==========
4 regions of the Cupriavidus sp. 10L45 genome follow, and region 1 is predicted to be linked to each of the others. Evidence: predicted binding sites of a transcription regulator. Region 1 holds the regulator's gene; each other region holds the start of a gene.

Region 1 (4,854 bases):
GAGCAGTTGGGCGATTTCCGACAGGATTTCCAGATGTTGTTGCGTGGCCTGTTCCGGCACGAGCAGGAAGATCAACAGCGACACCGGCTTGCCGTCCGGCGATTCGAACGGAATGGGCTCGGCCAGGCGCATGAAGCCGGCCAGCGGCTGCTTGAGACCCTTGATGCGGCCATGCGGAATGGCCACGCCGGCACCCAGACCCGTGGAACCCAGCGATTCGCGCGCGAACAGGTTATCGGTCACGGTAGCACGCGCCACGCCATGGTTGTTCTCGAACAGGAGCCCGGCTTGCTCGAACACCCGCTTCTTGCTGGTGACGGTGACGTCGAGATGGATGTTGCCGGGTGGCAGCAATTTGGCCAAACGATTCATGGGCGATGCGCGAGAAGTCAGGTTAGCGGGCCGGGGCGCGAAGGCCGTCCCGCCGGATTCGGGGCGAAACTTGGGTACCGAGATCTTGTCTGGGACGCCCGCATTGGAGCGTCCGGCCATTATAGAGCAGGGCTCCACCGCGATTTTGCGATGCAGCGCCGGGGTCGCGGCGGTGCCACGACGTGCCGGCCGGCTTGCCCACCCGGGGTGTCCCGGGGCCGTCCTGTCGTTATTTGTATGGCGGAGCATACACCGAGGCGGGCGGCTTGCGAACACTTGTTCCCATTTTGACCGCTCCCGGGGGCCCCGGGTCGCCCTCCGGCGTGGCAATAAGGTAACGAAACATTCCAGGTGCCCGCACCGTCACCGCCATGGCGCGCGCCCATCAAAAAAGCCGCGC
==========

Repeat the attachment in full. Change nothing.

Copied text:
4 regions of the Cupriavidus sp. 10L45 genome follow, and region 1 is predicted to be linked to each of the others. Evidence: predicted binding sites of a transcription regulator. Region 1 holds the regulator's gene; each other region holds the start of a gene.

Region 1 (4,854 bases):
GAGCAGTTGGGCGATTTCCGACAGGATTTCCAGATGTTGTTGCGTGGCCTGTTCCGGCACGAGCAGGAAGATCAACAGCGACACCGGCTTGCCGTCCGGCGATTCGAACGGAATGGGCTCGGCCAGGCGCATGAAGCCGGCCAGCGGCTGCTTGAGACCCTTGATGCGGCCATGCGGAATGGCCACGCCGGCACCCAGACCCGTGGAACCCAGCGATTCGCGCGCGAACAGGTTATCGGTCACGGTAGCACGCGCCACGCCATGGTTGTTCTCGAACAGGAGCCCGGCTTGCTCGAACACCCGCTTCTTGCTGGTGACGGTGACGTCGAGATGGATGTTGCCGGGTGGCAGCAATTTGGCCAAACGATTCATGGGCGATGCGCGAGAAGTCAGGTTAGCGGGCCGGGGCGCGAAGGCCGTCCCGCCGGATTCGGGGCGAAACTTGGGTACCGAGATCTTGTCTGGGACGCCCGCATTGGAGCGTCCGGCCATTATAGAGCAGGGCTCCACCGCGATTTTGCGATGCAGCGCCGGGGTCGCGGCGGTGCCACGACGTGCCGGCCGGCTTGCCCACCCGGGGTGTCCCGGGGCCGTCCTGTCGTTATTTGTATGGCGGAGCATACACCGAGGCGGGCGGCTTGCGAACACTTGTTCCCATTTTGACCGCTCCCGGGGGCCCCGGGTCGCCCTCCGGCGTGGCAATAAGGTAACGAAACATTCCAGGTGCCCGCACCGTCACCGCCATGGCGCGCGCCCATCAAAAAAGCCGCGC